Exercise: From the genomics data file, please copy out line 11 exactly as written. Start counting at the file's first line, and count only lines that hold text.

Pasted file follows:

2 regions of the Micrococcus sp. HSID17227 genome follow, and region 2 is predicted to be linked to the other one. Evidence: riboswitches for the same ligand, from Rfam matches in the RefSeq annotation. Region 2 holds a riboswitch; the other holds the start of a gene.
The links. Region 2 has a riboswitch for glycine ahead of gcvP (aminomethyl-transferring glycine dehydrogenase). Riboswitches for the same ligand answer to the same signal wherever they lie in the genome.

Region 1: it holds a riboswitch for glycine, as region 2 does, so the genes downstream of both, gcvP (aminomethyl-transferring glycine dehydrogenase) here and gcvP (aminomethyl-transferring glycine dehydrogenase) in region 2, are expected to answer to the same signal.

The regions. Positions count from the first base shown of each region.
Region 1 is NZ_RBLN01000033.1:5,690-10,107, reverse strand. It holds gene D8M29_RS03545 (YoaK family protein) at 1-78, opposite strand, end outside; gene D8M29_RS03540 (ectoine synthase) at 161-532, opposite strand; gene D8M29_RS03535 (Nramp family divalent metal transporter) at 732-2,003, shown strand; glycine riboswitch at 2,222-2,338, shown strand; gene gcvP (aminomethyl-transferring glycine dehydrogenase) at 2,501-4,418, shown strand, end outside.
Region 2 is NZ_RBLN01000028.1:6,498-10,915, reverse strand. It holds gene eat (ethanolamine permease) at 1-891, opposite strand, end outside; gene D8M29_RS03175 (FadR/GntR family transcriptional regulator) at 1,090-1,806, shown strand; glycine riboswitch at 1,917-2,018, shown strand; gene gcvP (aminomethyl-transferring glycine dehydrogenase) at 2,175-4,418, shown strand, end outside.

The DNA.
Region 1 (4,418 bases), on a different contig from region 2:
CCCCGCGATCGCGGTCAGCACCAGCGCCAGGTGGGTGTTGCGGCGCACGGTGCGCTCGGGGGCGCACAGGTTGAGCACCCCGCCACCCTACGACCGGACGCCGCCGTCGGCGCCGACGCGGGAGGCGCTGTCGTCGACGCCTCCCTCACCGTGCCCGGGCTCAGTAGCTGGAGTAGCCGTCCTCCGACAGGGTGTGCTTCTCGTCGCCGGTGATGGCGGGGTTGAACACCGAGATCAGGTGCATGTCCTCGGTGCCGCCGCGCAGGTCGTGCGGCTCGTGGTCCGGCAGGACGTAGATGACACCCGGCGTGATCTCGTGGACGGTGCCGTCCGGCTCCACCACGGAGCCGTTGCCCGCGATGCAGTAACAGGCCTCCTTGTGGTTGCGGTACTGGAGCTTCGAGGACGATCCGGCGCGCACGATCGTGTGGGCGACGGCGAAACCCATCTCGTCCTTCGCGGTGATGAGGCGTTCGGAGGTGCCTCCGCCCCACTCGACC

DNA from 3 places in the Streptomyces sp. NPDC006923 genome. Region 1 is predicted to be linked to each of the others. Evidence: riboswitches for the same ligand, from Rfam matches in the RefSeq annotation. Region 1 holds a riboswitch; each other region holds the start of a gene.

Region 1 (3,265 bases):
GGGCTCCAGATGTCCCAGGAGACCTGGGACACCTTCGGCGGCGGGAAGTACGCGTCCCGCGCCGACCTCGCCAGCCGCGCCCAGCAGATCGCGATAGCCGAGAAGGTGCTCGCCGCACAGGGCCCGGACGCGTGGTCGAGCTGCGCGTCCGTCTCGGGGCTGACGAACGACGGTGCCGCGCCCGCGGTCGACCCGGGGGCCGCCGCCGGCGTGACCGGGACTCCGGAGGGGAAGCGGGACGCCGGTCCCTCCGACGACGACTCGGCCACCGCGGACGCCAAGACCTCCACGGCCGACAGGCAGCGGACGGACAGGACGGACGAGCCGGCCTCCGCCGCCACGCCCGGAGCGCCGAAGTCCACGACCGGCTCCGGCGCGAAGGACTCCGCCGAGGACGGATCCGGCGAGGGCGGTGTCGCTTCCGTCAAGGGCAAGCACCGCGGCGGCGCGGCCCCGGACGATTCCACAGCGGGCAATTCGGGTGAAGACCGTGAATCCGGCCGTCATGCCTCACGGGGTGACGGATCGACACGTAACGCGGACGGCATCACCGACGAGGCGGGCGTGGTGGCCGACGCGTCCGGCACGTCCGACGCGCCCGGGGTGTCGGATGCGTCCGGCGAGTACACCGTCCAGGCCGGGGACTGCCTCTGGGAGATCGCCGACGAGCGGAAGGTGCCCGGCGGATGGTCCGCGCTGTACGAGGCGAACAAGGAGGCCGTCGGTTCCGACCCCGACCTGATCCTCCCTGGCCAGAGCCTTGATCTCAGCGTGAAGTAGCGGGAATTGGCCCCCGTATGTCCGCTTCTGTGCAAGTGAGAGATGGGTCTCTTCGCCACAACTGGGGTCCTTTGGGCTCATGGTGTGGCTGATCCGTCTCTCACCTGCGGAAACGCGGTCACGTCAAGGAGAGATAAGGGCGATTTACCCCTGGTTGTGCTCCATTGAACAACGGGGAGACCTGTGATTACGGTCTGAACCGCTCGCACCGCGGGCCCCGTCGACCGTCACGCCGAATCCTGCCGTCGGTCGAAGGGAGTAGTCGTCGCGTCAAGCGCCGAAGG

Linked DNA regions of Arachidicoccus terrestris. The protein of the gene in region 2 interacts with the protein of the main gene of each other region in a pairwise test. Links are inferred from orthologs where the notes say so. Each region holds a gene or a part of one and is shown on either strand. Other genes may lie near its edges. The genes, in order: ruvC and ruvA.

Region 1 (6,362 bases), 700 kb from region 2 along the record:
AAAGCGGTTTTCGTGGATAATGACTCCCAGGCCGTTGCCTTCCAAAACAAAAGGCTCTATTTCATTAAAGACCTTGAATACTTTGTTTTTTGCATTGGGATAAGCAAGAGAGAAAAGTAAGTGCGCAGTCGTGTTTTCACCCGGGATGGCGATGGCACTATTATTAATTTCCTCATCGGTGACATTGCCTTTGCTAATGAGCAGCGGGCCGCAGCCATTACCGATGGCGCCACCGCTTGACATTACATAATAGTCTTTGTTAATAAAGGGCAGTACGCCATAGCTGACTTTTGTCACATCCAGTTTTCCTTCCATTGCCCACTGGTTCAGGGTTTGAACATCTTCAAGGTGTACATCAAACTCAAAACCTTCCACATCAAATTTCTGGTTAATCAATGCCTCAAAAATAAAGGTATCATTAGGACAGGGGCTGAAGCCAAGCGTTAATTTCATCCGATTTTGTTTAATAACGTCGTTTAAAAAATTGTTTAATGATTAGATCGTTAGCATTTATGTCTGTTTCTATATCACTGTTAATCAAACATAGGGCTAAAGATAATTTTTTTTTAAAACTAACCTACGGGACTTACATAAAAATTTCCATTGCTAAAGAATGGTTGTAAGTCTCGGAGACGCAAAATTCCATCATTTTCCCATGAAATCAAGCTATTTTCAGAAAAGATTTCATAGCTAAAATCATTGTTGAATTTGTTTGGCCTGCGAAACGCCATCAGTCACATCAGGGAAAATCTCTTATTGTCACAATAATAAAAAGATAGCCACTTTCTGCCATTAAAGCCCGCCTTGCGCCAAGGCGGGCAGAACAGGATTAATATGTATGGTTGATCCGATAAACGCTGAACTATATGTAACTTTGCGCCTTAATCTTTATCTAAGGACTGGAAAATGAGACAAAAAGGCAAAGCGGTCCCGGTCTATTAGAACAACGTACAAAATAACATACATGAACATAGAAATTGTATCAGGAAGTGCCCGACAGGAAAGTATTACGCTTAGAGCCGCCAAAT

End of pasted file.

Region 1 (3,265 bases):